According to an affidavit from the Deputy Regional Director in the Eastern Region of the Bureau of Indian Affairs, the Shinnecock Nation is not a "federally" recognized Indian tribe. (Pogue Aff. ¶ 2.) Furthermore, the Director averred that Westwoods is not considered Indian land, because it is neither a federal Indian reservation nor is it land held in trust by the United States for an Indian tribe. ( Id. ¶ 3.) Although the Shinnecock Nation did petition for federal recognition in 1978, that recognition has not yet been granted by the federal government. The parties dispute whether Defendants' application to the BIA remains incomplete or whether it was in fact recently completed.
On Sunday, June 29, 2003, the State obtained a Temporary Restraining Order ("TRO"), signed by New York State Supreme Court Justice Edward D. Burke, restraining Defendants from taking any steps to develop a casino on the Property. Plaintiffs served the Shinnecock Nation on June 29 and filed the action ("the State Action") on Monday, June 30. On July 1, Defendants removed the State Action to this Court.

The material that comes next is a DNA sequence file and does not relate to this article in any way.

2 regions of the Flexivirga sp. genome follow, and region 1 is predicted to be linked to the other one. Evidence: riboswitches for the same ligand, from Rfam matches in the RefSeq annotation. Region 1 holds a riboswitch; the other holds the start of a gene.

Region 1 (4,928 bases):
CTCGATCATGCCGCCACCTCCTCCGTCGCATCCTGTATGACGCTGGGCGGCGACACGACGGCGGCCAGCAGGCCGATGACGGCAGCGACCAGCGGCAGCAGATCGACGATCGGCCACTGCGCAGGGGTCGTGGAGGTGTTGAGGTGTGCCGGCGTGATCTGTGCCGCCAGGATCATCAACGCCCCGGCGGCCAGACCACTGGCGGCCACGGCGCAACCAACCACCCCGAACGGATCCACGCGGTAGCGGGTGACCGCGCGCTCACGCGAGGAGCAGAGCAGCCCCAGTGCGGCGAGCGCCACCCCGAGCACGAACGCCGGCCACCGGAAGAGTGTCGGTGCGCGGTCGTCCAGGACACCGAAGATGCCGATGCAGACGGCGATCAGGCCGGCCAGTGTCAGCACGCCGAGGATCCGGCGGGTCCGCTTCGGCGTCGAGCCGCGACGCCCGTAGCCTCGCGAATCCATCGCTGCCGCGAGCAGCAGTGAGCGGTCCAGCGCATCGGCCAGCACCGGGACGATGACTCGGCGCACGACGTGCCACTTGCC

On July 10, 2003, Plaintiffs brought an order to show cause requesting, inter alia, an extension of the State-imposed TRO and a preliminary injunction. The parties appeared before this Court on July 11, to discuss the merits of the TRO. Given questions that remained regarding defects in personal service on the individual defendants, this Court denied Plaintiffs' motion. Subsequently, Plaintiffs cured any alleged defect in personal service by serving Defendants' counsel, who was properly authorized by his clients to accept service.